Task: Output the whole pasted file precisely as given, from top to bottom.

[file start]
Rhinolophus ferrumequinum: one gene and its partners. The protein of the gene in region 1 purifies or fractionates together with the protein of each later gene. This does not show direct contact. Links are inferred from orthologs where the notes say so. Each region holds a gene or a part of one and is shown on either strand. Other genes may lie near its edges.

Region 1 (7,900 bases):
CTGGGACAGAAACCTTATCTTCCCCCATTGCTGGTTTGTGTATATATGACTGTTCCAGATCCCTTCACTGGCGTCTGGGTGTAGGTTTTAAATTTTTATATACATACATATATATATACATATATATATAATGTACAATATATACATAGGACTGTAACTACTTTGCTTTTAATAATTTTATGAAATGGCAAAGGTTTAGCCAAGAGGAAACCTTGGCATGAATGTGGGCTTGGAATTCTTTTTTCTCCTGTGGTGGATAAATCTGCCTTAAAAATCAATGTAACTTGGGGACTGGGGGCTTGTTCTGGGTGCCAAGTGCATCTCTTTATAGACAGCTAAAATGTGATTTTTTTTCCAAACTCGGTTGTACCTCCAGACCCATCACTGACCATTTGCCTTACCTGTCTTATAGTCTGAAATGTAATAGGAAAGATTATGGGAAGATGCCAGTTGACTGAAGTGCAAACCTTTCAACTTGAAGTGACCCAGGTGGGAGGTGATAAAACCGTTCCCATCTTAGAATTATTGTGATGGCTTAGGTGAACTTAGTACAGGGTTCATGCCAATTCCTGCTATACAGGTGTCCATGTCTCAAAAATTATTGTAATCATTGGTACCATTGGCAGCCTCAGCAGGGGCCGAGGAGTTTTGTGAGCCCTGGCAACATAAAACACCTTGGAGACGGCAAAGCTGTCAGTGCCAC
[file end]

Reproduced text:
Rhinolophus ferrumequinum: one gene and its partners. The protein of the gene in region 1 purifies or fractionates together with the protein of each later gene. This does not show direct contact. Links are inferred from orthologs where the notes say so. Each region holds a gene or a part of one and is shown on either strand. Other genes may lie near its edges.

Region 1 (7,900 bases):
CTGGGACAGAAACCTTATCTTCCCCCATTGCTGGTTTGTGTATATATGACTGTTCCAGATCCCTTCACTGGCGTCTGGGTGTAGGTTTTAAATTTTTATATACATACATATATATATACATATATATATAATGTACAATATATACATAGGACTGTAACTACTTTGCTTTTAATAATTTTATGAAATGGCAAAGGTTTAGCCAAGAGGAAACCTTGGCATGAATGTGGGCTTGGAATTCTTTTTTCTCCTGTGGTGGATAAATCTGCCTTAAAAATCAATGTAACTTGGGGACTGGGGGCTTGTTCTGGGTGCCAAGTGCATCTCTTTATAGACAGCTAAAATGTGATTTTTTTTCCAAACTCGGTTGTACCTCCAGACCCATCACTGACCATTTGCCTTACCTGTCTTATAGTCTGAAATGTAATAGGAAAGATTATGGGAAGATGCCAGTTGACTGAAGTGCAAACCTTTCAACTTGAAGTGACCCAGGTGGGAGGTGATAAAACCGTTCCCATCTTAGAATTATTGTGATGGCTTAGGTGAACTTAGTACAGGGTTCATGCCAATTCCTGCTATACAGGTGTCCATGTCTCAAAAATTATTGTAATCATTGGTACCATTGGCAGCCTCAGCAGGGGCCGAGGAGTTTTGTGAGCCCTGGCAACATAAAACACCTTGGAGACGGCAAAGCTGTCAGTGCCAC